The organizations responsible for paying for healthcare – health insurance carriers, health plans, employers, and governmental organizations – rely on analytics and reporting software to improve performance, better understand the needs of their members, and build effective clinician networks. Recently, we issued our inaugural report: 2019 Payer Analytics Market Trends Report. This first report on payer analytics builds on the 2019 Provider Analytics Market Trends Report we published earlier this year. It includes an overview of the payer analytics and reporting market as well as more detailed profiles of 18 vendors serving it.
Payer Analytics Market Classification
The range of different commercially available analytics and reporting applications available to payers is considerable. The need for cost and quality management has been a major driver of demand for these applications but the range of different payer goals addressed include:
- Understanding the underlying drivers of cost
- Identifying fraud, waste, and abuse
- Reducing high-cost, low-quality care
- Improving star ratings, HEDIS measures, and HCC risk scores
- Finding and plugging care quality gaps
- Optimizing clinical networks
- Predicting a range of outcomes, costs, and events
- Improving the efficiency of payment processes
Chilmark classifies the vendors of these applications into three categories: claims analytics, clinical analytics, and technology-enabled services. Claims analytics vendors are the largest and have longstanding relationships with payer customers. These vendors rely on their customer’s internally generated data sources – claims and related data – to build applications. Claims analytics vendors have had limited or no access to provider data sources outside of value-based contracts. Clinical analytics vendors have expertise with both payer and provider data sources because of their experiences helping both payers and providers under value-based contracts. They also tend to have more modern solutions than other vendors. Many are relatively unknown to payers. Technology-enabled services vendors generally work with some of the largest payer organizations. They deliver highly customized applications for a variety of purposes and end-user audiences.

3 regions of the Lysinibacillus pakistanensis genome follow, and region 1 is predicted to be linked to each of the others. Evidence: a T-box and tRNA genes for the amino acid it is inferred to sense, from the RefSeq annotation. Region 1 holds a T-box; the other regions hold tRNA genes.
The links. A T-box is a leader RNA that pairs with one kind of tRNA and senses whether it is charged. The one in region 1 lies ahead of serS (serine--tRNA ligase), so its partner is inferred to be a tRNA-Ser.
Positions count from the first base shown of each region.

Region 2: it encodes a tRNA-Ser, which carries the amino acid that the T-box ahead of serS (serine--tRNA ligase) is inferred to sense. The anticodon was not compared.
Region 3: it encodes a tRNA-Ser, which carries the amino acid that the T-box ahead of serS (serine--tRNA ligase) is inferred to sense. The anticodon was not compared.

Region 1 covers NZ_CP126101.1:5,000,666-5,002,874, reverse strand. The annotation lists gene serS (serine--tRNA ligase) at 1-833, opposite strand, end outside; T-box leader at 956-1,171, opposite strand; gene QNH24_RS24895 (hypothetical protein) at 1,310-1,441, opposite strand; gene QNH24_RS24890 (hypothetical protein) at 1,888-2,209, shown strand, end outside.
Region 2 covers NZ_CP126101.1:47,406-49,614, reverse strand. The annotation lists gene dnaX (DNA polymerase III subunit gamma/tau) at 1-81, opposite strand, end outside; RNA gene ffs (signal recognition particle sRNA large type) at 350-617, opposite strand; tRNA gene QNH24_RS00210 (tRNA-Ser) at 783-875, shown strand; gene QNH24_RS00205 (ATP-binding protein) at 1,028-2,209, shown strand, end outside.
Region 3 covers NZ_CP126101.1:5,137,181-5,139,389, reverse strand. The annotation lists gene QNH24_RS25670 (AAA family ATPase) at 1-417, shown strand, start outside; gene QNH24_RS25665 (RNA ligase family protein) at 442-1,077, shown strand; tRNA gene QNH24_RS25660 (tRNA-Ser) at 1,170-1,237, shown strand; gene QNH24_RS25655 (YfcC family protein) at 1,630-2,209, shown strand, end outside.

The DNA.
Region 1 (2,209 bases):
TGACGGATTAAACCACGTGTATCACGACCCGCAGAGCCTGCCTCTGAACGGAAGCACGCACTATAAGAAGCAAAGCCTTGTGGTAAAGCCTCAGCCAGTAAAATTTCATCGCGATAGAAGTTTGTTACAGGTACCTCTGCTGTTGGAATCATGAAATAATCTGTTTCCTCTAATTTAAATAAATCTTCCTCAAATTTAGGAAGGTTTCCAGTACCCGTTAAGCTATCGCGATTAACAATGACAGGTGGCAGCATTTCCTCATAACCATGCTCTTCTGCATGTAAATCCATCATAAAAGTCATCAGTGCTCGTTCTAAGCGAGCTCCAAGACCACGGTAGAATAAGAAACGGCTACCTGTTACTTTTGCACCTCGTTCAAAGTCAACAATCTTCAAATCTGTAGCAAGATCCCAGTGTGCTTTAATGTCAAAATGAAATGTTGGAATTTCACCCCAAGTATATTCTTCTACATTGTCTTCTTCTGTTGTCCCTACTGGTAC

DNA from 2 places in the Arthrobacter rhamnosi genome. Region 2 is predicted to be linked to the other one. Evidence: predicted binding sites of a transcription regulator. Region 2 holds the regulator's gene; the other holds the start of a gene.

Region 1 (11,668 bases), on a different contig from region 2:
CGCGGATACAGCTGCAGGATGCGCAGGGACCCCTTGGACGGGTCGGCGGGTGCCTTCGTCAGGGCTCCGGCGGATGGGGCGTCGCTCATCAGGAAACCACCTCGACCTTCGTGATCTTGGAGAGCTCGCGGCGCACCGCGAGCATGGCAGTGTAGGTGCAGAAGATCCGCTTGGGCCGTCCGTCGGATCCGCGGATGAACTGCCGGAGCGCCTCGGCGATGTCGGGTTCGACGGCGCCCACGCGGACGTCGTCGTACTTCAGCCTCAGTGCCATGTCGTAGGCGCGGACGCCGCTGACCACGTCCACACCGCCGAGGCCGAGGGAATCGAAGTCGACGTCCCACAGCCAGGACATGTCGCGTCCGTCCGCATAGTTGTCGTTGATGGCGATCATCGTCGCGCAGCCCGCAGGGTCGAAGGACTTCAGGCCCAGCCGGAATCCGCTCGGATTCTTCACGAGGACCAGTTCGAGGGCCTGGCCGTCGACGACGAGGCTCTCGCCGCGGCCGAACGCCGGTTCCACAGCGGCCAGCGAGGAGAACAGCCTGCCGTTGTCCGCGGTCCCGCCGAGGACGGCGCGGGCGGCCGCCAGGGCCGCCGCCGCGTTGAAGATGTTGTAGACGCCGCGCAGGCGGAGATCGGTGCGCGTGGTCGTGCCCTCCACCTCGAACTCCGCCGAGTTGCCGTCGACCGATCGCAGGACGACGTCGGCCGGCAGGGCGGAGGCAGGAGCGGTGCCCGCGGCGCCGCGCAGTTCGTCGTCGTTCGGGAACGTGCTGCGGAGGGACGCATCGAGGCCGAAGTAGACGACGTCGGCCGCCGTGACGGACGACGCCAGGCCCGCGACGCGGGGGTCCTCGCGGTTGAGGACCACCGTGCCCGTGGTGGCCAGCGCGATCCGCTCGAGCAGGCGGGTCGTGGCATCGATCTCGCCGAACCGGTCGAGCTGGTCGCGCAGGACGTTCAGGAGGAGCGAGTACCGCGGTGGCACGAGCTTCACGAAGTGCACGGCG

Combined and aggregated clinical and claims datasets will soon be widely needed. These two sources complement each other and will give payers more opportunities for performance improvement
Clinical and Claims – Not Just for Value-based Contracting.
While claims analytics vendors have a very strong presence in the market, we feel that these vendors will need to evolve their approach sooner rather than later. Combined and aggregated clinical and claims datasets will soon be widely needed. The data from provider sources is more current and comprehensive than the often time-lagged and summary-level information in claims data from payer sources. The truth is that these two sources complement each other and will give payers more opportunities for performance improvement. A wider variety of new and emerging data types will also support different kinds of applications. The shift from volume to value is changing performance management fundamentally; the combination of claims, clinical, and other data sources will be the minimum data set for analytics and reporting applications. While it is true that payers currently don’t have good access to provider data sources, that will change over time.
Actionability Still Challenging
Translating the insights from these tools into action remains a challenge, however. Current analytics and reporting tools are excellent at identifying areas for improvement. Payers need engaged clinicians and members to take appropriate action. Clinical analytics vendors have a better record with clinician engagement than other vendor types. Nevertheless, payers and their analytics vendors continue to experiment with different ways to maximize the value of these tools by enlisting support among their networks, clinicians, and members.